It is a known fact that any major project would create many job opportunities in the economy. However, not all these major projects can be certified as being green or environmental friendly. As such, there should be a way to create more job opportunities and reduce the level of carbon footprint at the same time. Thankfully, recycling can do just that.
According to a report, titled “More Jobs, Less Pollution,” published by the NRDC in alliance with SEIU, Teamsters, BluGreen Alliance, Global Alliance for Incinerator Alternatives and Recycling Works, an increase by 75% in the national cycling rate would bring down pollution levels drastically and create more than 2.3 million job opportunities worldwide by 2030. Accordingly, some of the sectors in which recycling can increase job opportunities include reuse and remanufacturing industries, recycling industries and recycling reliant industries.
The report, released just ahead of the National Recycling Day, aims to promote the importance and benefits of recycling. It also aims to indicate the direct benefits of investment in recycling facilities on the economy and job market. This can be a huge breather for the US, whose recycling rate has never crossed the 30% mark in the last 20 years.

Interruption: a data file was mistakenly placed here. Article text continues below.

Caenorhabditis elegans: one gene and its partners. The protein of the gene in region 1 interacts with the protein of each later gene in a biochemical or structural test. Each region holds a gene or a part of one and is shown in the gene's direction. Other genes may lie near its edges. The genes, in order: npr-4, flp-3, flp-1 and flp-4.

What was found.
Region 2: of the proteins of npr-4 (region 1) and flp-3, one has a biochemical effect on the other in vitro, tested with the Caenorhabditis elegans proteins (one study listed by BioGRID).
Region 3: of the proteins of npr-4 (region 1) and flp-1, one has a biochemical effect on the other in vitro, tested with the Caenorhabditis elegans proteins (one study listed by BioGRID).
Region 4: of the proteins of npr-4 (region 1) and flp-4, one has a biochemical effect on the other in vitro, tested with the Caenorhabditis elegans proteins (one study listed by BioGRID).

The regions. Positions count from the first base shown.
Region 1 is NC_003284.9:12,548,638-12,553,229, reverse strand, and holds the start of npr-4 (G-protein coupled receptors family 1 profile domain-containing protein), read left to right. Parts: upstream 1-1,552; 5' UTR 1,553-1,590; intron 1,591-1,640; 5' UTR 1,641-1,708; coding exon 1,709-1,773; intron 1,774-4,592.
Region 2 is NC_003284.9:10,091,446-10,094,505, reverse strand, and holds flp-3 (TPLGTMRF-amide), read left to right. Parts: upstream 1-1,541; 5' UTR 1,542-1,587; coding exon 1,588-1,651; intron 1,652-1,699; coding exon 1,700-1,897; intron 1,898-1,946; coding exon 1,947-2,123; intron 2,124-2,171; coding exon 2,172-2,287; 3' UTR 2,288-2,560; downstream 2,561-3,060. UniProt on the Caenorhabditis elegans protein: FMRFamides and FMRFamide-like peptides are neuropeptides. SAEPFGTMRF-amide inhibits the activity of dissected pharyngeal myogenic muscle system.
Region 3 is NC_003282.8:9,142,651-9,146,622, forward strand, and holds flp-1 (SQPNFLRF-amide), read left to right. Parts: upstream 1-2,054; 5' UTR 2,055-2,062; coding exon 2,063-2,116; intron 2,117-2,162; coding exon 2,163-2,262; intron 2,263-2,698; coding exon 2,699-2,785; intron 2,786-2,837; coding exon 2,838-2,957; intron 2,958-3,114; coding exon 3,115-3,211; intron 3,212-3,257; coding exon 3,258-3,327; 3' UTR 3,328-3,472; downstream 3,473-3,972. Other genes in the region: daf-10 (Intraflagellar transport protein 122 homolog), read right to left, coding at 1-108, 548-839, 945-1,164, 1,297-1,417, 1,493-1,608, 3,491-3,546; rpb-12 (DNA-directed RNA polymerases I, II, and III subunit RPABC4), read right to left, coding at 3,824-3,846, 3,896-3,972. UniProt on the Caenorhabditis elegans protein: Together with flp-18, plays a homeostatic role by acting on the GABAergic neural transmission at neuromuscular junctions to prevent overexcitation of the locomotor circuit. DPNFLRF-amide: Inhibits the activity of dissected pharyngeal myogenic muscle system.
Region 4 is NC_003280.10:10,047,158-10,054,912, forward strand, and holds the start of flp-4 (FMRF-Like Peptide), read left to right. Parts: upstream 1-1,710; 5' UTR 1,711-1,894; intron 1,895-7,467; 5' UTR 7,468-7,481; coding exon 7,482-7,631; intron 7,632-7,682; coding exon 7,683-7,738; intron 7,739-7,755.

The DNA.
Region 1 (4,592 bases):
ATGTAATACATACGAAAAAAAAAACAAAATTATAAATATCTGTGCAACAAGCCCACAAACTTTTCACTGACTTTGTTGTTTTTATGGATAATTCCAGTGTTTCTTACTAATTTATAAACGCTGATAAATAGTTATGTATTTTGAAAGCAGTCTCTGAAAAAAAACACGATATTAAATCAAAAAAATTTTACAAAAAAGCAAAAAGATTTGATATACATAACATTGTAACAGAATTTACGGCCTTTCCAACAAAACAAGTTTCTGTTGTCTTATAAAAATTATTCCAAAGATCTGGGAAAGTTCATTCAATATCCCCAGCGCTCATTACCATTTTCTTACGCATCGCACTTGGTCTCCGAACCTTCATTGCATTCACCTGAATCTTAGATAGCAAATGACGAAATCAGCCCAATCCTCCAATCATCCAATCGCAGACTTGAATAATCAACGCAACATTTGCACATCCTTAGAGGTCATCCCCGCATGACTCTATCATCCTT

Countries like Austria, Switzerland and Netherlands recycle at least 50% of their wastes. Recycling has also helped these countries become economically strong over the years. As such, the US was able to generate nearly $236 billion, with nearly a million people getting employment in the recycling sector. This figure also accounts only for demolition debris, solid waste and construction debris, not taking into account industrial waste.
The “More Jobs, Less Pollution” report also states that recycling will have a direct impact on the CO2 emission levels, reducing them to an equivalent of taking 50 million cars off roads. This in turn would have a direct impact on the toxic emission rates, reducing them drastically. Another benefit of recycling is that it would use considerably less amounts of energy when compared to newly producing an item.
Even with all these benefits though, the recycling rate of several cities in the US remain below average. Cities like Massachusetts and San Francisco have taken extra efforts to solidify their recycling programs, concentrating on recycling municipal solid waste for the same purpose. Other cities would need to follow suit and target specific problem areas in order to make way for a robust economy sans any pollution.